Eye on Lansing Overflowing ballot 3 more Michigan groups hand in ballot signatures

By Kathy Barks Hoffman

AP Political Writer

LANSING, Mich. (AP) -- The number of ballot issues that voters could face in November continues to swell, with three more groups turning in petition signatures by Monday's late-afternoon deadline.

The latest ballot issues would require a supermajority vote in the Legislature to raise Michigan taxes, give voters the final say over whether international bridges can be built between Michigan and Canada, and allow home health workers to unionize and be listed in a statewide registry.

The signatures for four other proposals already have been submitted. They would raise the number of casinos in Michigan, require utilities to get 25 percent of their power from renewable sources by 2025, put collective bargaining rights into the state constitution, and repeal the law giving emergency managers wide powers to void union contracts and cut spending.

Rather than try to fight the issues it opposes individually, the Michigan Chamber of Commerce on Monday launched the GrowMIJobs campaign to combat the issues as a unit. The business group is especially incensed by the Protect Our Jobs ballot measure backed by unions and other groups that would amend a number of state laws and possibly throw out the emergency manager law while protecting collective bargaining rights.

A related business-backed group, Citizens Protecting Michigan's Constitution, has gone to court to try to keep the measure off the ballot, arguing the petition language doesn't make it clear that up to 80 Michigan laws could be changed if voters approve the measure. Those behind Protect Our Jobs say 684,286 voters signed the petitions and deserve the right to have their say. They're hoping Michigan follows the example of Ohio, where voters last year threw out a state law restricting union rights.

The measure backed by the Stand Up for Democracy coalition to repeal the emergency manager law initially failed to make the ballot after accusations that the typeface on the petition was too small. The state Court of Appeals unwillingly said the measure must go on the ballot, but has sent the matter back for another vote by the Board of State Canvassers, a panel that certifies which issues go before voters. Opponents have asked the state Supreme Court to weigh in on the issue. Supporters face an Aug. 27 deadline to have the matter resolved.

Michigan Alliance for Prosperity President Lana Theis said the group submitted more than 613,000 signatures and noted that requiring a two-thirds legislative vote to raise state taxes rather than a simple majority is good because it "will require agreement on both sides" of the aisle.

Oakland County Sheriff Mike Bouchard said he tried several times to get the measure on the ballot in the 1990s, but couldn't get enough legislative votes. He said he it makes sense to require more deliberation and tougher requirements to raise taxes in Michigan.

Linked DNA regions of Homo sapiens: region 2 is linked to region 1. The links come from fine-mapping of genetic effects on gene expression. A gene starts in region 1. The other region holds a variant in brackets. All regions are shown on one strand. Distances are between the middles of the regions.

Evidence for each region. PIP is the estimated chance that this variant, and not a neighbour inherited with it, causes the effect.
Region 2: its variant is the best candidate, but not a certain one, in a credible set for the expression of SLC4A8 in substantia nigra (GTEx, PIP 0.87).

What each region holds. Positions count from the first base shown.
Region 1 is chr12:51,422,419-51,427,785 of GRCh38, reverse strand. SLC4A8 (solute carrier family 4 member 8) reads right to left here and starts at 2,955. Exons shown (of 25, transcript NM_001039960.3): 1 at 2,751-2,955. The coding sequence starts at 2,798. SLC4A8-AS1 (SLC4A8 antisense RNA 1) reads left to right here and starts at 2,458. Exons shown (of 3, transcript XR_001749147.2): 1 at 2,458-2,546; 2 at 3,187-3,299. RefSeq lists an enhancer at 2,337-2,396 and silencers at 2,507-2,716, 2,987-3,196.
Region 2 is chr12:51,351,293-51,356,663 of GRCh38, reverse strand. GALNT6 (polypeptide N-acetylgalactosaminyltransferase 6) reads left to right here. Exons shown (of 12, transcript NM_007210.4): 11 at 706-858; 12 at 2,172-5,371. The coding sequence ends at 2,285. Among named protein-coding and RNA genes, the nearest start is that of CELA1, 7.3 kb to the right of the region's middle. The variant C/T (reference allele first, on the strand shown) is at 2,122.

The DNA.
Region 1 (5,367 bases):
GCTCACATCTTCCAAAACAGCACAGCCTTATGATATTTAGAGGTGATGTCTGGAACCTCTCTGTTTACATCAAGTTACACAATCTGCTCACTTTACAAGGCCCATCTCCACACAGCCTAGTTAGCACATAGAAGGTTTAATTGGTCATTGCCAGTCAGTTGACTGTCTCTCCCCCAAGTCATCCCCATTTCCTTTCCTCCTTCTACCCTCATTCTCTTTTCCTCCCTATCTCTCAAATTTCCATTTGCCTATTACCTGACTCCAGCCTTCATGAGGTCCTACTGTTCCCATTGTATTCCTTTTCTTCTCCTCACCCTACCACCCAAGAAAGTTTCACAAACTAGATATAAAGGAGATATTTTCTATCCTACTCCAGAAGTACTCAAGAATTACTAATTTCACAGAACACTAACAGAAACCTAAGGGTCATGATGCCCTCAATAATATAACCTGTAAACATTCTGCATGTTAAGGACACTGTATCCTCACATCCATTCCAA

But Zack Pohl, executive director of the liberal group Progress Michigan, said the measure was just an attempt by Americans for Prosperity-Michigan, which has the backing of conservative billionaires David and Charles Koch, to deeply cut government spending for programs that enjoy taxpayer support.

"This extreme Tea Party proposal would hamstring future legislatures, and force drastic cuts to education, roads, and public safety," Pohl said in a statement.

On another issue, The People Should Decide submitted 609,220 signatures Monday to the secretary of state's office. The group is backed by Ambassador Bridge owner Manuel "Matty" Maroun, who opposes efforts to build a competing bridge between Detroit and Windsor, Ontario. Maroun and his company paid more than $6 million last year on television ads opposing the new bridge and have spent $3 million on ads so far this year, according to the nonpartisan Michigan Campaign Finance Network.

Gov. Rick Snyder reached a deal with Canadian officials last month to build a second bridge linking Detroit and Canada about two miles south of the Ambassador Bridge. He says the ballot proposal has no bearing even if it passes because state money's not involved in building the second bridge.

But Mickey Blashfield, director of The People Should Decide, said during a Monday news conference that work on the new bridge should have to stop once the signatures are verified and the issue ruled eligible for the November ballot. He warned Snyder not to try to keep the issue off the ballot.

"If the governor and his third-part surrogates challenge our question from ever getting to the ballot, he should know that he is frustrating the will of more than half a million voters that he will label as 'special interests,'" Blashfield said. "The voters have clearly stated that they intend to have their voice heard on this issue come November."

Supporters of the Keep Home Care a Safe Choice proposal say they turned in 555,311 petition signatures Monday. They said the measure would establish the Michigan Quality Home Care Council, keep a registry that links home care recipients with prescreened home care providers, require providers to undergo background checks and expand job training.

Opponents say the measure's real purpose is to provide for collection of union dues from home health workers after GOP lawmakers outlawed that dues collection.

Published: Wed, Jul 11, 2012